As seasons change, Island producers bring the heat

Spice it up: With temperatures dropping, they're feeling hot, hot, hot at The Hoppy Acre in Amagansett.

The transition from summer to fall is fickle on Long Island.

A stretch of chilly mornings, high winds and rain may retreat back to heat, humidity and a lingering beach day, even as September concedes to October.

But winter is coming, and in preparation for the cold weather ahead, I highly recommend focusing on warming ingredients that will keep your body heated – and provide an exciting element to your meals.

Flavor alert: This your last call to stock up on (and preserve) hot peppers from local farms! Stop by the Sweet Woodland Farm booth at the Hampton Bays Farmers Market on Thursday evenings for super-hot cayenne peppers; order online for delivery of Amagansett-based Balsam Farms medium-spiced cherry bomb peppers; or pre-order some mild poblano peppers to pick up from Treiber Farms in Peconic.

Don’t worry about shelf life: Peppers can be pickled, frozen or fermented into a wonderful hot sauce, adding warmth to your winter meals all season long. Here’s a tip: The Scoville scale gives an estimation of the spiciness of various pepper types, so you know what you’re getting into.

Kate Fullam: Some like it hot.

For those who don’t enjoy hot peppers but still want something to spice up their meal, try some of Holy Schmitt’s famous horseradish. You’ll find many flavors on the shelves at grocery stores throughout Long Island, or stop by their retail shop in Riverhead.

Hearty fall and winter vegetables such as potatoes, squash and carrots can be found at local farms and provide a wonderful base to warming soups, stews and stir-fried dishes. Check out Local Harvest to search by ZIP code for local farms and Community Supported Agriculture shares in your area. Many local farms offer off-season shares of cold-storage crops and items that can be grown in their greenhouses.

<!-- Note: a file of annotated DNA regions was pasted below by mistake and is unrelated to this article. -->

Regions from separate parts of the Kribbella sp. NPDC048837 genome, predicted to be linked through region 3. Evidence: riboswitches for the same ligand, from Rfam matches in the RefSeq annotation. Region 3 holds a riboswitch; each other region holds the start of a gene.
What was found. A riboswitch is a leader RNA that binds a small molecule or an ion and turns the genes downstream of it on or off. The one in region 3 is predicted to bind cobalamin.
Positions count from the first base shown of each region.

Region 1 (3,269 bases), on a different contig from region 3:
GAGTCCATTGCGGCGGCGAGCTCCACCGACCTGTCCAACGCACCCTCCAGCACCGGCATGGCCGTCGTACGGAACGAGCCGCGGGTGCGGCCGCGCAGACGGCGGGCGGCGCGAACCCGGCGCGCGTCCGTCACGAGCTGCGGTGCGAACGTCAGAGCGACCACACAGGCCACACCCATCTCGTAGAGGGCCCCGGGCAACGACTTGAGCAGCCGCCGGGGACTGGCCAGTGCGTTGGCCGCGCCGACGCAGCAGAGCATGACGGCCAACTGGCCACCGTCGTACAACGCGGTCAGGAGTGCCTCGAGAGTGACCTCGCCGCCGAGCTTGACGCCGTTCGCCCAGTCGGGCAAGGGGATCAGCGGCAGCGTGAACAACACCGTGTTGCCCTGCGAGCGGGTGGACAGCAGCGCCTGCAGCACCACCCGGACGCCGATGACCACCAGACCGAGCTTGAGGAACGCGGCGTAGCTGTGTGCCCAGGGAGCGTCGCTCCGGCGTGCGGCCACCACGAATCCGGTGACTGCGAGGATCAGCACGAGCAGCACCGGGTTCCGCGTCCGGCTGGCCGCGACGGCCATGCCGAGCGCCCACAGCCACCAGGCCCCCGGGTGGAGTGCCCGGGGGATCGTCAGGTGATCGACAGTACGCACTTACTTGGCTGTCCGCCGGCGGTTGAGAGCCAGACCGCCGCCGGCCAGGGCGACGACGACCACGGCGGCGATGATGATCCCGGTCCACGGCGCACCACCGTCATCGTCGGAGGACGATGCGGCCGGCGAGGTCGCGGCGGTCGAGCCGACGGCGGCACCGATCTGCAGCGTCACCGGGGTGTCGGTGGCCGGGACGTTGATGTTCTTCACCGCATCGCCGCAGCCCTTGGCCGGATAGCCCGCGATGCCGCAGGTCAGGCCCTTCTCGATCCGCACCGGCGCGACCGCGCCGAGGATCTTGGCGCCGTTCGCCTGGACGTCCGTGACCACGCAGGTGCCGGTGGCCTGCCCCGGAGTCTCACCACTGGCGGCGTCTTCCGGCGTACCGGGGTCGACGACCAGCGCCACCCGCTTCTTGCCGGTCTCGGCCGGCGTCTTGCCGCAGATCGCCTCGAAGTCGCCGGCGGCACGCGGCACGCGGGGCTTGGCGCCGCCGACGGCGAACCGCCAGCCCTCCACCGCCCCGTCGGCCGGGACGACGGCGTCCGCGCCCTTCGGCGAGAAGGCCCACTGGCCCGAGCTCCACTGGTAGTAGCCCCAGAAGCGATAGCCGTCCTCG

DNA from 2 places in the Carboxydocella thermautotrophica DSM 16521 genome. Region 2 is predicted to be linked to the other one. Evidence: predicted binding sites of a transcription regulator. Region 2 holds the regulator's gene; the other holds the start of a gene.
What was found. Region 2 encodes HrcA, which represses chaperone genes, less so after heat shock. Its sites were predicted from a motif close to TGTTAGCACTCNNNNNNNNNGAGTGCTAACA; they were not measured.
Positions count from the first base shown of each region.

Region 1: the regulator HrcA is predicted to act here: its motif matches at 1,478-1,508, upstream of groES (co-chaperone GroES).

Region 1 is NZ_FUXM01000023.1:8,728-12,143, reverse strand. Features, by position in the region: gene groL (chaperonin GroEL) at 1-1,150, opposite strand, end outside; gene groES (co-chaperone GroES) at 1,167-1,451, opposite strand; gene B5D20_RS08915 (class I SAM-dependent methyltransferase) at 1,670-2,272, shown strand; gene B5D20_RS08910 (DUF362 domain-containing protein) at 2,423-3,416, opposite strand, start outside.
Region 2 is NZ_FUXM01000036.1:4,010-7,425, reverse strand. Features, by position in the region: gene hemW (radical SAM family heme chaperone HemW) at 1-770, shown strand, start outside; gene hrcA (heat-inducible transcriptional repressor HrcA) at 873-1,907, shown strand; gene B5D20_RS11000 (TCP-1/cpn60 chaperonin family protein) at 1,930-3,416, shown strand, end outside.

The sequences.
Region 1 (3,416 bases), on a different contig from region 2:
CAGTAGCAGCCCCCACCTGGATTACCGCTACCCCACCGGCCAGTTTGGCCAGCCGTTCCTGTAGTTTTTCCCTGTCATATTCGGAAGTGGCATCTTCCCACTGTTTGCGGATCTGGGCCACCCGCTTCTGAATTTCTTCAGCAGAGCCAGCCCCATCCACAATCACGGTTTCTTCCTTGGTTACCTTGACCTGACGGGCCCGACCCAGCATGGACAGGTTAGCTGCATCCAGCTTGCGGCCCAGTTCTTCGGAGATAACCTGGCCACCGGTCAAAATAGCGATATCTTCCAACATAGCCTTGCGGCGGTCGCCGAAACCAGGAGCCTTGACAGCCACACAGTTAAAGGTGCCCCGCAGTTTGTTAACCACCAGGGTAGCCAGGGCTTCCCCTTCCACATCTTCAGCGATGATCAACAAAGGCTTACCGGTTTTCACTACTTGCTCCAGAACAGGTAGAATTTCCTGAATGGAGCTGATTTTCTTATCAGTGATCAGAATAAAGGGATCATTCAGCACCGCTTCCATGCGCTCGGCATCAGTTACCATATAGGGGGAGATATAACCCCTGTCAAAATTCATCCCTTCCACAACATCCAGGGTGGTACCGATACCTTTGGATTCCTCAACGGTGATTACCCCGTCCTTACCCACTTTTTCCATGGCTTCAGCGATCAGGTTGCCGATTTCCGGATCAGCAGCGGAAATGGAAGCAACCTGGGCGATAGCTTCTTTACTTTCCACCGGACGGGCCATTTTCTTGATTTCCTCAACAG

There are some wonderful local producers who have created spicy blends to make your life easier in the kitchen, regardless of the season. Get all the flavor of an authentic Indian dish by stocking your pantry with Moji Masala packets, made in Southampton; I also love cHarissa Spice, blended in Cutchogue, for pre-marinating roasted vegetables – it brings a real Moroccan flare to otherwise plain ingredients!

Holy Schmitt’s: Not horsing around.

And of course, our region produces some terrific finishing touches to heat up any meal. Try Springs Fireplace Hot Sauce with peppers grown at The Hoppy Acre in Amagansett, made with care by the farmers themselves (I love the Tesuque for its pretty color and relatively mild heat index).

Meanwhile, Amagansett Sea Salt makes a zingy Aleppo Pepper Salt that’s delicious with fish or vegetables.

However you choose to spice up your meals this winter, I encourage you to do it locally. For one-stop shopping, check out East End Food Institute’s Virtual Farmers Market, where we’re expanding offerings for this fall and winter, including home delivery throughout the East End. Now that’s hot stuff!

Kate Fullam is the executive director of East End Food Institute in Southampton.